The luxury cruise ship was sailing about 100 miles off the coast of Somalia with 302 passengers and crew members on board. Cleverly, the ship’s staff made loud banging noises on board the ship to convince the gunmen they were returning fire.
Collision at Sea
In March 2012, deep fog caused the "Silver Shadow" luxury cruise ship to collide with a local commercial boat off the coast of Vietnam. Though passengers were knocked to the ground, thankfully no one was seriously injured.
Passengers reported hearing their ship’s foghorn blast several times, which caused them to look out the window. There, they saw the container ship and braced for impact. “And it was as if our ship was perfectly lined up to hit it in the side,” passenger Andrew Lock told CNN. “It was a horrifying moment. And in less than about five seconds after the ship appeared, we did in fact collide right in the side of it."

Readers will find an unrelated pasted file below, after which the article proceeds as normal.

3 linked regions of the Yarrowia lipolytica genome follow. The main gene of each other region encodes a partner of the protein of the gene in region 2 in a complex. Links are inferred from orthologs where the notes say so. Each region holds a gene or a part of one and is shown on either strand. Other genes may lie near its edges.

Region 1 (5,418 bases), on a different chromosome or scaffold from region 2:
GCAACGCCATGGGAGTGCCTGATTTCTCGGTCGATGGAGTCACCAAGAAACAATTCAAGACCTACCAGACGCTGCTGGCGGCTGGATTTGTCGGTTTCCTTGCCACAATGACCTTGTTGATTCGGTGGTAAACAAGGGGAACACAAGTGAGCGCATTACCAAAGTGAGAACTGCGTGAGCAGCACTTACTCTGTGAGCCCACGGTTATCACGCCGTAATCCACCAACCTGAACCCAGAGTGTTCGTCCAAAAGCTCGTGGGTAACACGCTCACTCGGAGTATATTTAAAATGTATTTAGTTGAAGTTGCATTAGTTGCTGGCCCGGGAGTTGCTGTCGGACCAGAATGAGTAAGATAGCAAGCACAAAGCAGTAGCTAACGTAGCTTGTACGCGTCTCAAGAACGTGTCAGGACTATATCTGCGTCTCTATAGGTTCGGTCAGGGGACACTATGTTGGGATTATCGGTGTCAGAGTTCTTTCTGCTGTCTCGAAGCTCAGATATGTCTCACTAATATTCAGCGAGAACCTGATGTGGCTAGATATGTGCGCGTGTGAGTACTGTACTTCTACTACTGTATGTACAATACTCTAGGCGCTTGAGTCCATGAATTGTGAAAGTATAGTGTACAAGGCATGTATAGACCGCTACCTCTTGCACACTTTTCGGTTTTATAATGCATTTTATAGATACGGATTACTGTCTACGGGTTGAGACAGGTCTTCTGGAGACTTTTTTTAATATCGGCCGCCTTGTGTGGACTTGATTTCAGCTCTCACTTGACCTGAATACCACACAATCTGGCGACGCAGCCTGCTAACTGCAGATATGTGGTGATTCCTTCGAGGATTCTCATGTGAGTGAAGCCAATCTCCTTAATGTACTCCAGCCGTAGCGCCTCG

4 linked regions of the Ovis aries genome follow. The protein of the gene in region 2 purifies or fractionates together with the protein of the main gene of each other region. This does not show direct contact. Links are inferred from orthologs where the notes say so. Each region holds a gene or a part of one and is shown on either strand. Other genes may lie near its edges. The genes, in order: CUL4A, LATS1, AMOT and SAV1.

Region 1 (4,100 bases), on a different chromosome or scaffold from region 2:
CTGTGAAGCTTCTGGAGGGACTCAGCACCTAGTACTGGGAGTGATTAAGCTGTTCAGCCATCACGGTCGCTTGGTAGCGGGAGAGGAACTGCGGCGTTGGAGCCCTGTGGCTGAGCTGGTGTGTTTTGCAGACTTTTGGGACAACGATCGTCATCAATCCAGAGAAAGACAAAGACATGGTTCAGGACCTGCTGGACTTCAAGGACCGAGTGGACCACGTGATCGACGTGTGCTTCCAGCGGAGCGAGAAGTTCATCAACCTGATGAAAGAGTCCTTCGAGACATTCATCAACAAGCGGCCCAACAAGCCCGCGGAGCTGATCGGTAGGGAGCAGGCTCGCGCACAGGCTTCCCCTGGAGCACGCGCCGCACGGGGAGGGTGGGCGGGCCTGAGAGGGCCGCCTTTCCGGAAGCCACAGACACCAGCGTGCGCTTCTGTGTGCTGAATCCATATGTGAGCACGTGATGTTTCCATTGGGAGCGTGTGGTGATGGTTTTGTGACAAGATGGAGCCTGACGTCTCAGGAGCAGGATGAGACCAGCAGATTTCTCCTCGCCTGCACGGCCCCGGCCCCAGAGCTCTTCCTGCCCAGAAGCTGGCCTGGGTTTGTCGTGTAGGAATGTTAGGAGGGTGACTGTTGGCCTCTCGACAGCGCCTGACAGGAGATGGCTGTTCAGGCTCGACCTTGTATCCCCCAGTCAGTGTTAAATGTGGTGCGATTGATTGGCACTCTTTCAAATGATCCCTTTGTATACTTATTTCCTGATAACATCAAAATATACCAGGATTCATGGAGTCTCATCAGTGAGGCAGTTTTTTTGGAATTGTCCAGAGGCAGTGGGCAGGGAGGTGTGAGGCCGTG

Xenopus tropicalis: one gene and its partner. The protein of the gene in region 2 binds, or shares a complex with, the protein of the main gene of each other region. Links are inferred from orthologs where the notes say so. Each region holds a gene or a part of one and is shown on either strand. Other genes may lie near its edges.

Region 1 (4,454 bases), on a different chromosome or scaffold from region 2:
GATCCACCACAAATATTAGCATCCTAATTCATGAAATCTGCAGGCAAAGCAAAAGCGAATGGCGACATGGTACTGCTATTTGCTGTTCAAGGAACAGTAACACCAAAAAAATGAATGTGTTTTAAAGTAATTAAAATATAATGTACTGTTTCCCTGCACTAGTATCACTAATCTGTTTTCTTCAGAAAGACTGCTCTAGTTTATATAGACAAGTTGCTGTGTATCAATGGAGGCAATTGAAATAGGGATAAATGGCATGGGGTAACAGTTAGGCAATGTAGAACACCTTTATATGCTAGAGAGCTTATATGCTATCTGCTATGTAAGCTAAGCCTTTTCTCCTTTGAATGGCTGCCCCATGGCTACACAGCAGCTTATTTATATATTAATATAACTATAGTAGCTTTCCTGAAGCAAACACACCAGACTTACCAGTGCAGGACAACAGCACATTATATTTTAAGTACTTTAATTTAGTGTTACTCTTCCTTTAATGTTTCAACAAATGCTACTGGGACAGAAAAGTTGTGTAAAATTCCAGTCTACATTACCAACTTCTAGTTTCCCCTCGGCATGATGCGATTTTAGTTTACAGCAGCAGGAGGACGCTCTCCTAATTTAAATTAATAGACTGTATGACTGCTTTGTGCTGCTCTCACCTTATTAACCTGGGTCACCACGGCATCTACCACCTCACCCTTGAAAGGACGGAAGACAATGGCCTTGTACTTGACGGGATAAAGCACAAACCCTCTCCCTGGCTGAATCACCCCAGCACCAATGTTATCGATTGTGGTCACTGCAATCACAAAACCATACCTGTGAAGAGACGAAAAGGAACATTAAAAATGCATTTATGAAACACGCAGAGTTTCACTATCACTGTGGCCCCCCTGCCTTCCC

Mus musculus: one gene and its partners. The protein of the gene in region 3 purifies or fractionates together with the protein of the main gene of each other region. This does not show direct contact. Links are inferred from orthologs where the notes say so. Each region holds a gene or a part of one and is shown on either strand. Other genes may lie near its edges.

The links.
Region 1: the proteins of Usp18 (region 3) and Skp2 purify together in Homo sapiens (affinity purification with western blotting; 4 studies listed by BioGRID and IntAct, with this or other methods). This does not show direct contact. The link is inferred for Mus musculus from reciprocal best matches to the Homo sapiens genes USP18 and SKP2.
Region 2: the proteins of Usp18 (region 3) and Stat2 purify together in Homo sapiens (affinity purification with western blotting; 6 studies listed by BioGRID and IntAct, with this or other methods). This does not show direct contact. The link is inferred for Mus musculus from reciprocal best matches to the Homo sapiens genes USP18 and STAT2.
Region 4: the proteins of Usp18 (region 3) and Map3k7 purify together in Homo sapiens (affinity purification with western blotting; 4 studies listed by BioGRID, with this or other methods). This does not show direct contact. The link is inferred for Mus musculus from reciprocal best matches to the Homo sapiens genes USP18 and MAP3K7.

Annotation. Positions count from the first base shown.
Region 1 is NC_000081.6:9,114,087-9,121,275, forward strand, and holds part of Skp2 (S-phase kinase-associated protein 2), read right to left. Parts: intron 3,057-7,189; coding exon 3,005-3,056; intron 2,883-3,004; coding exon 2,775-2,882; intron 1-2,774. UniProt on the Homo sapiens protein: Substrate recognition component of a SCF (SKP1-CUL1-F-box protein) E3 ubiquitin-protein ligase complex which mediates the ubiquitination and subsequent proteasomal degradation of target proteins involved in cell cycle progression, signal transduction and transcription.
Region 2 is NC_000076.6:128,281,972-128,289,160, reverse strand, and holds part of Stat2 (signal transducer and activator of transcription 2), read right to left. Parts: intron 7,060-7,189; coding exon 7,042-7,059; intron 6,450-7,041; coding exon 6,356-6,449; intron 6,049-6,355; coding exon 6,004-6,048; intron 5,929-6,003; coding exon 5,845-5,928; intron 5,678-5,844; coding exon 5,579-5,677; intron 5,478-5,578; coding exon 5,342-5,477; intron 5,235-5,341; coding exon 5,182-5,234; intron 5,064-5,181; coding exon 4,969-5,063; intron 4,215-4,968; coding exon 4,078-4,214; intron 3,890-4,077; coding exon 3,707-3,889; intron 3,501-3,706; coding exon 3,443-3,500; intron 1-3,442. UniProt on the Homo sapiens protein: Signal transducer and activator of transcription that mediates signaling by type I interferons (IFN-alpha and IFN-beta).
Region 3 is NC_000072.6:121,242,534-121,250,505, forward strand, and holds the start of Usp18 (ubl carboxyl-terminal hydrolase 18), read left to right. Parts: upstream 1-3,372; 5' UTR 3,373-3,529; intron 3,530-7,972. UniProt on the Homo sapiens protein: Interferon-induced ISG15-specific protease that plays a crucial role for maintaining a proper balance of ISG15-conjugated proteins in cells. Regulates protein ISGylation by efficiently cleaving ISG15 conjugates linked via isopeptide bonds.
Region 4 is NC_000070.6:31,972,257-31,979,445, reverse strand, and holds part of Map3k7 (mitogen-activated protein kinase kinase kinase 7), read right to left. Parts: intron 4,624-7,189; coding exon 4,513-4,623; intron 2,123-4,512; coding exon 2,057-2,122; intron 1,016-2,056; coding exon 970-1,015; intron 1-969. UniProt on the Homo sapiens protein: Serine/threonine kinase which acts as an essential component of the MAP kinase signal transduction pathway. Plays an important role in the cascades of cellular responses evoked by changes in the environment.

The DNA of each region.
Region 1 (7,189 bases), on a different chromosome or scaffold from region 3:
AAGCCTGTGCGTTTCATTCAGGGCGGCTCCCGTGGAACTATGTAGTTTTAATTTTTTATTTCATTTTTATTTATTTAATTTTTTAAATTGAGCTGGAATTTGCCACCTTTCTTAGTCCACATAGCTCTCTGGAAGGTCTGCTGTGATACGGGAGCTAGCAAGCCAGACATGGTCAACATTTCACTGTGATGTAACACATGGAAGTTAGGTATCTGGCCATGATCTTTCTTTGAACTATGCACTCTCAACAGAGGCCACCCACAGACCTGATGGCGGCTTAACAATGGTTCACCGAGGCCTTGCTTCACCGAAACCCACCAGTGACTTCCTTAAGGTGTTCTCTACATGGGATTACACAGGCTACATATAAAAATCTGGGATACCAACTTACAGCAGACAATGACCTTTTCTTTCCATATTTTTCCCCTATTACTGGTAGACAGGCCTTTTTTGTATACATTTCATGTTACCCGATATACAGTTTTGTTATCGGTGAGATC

Stuck at SeaWorld
It’s easy to imagine spending several hours — or even an entire day — exploring SeaWorld. But for 16 unlucky people visiting the San Diego theme park in February 2019, all the attractions and shows were just out of reach. When a strong gust of wind blew through the area around 7 p.m. one night, five gondolas on the Bayside Skyride stopped working, trapping visitors inside for roughly four hours.
All told, there were nine adults and seven children stuck in the gondolas. The San Diego Fire Department had to rescue the stranded tourists using lifeboats and safety harnesses. The mission was successful thanks to careful planning; as the Fire Department Batallion Chief put it, somewhat disturbingly, "Something like this, we want to be slow and methodical. A fall from that distance can be catastrophic."
Though it was a bit chilly that night, there were blankets inside to keep everyone warm while they waited — thank goodness!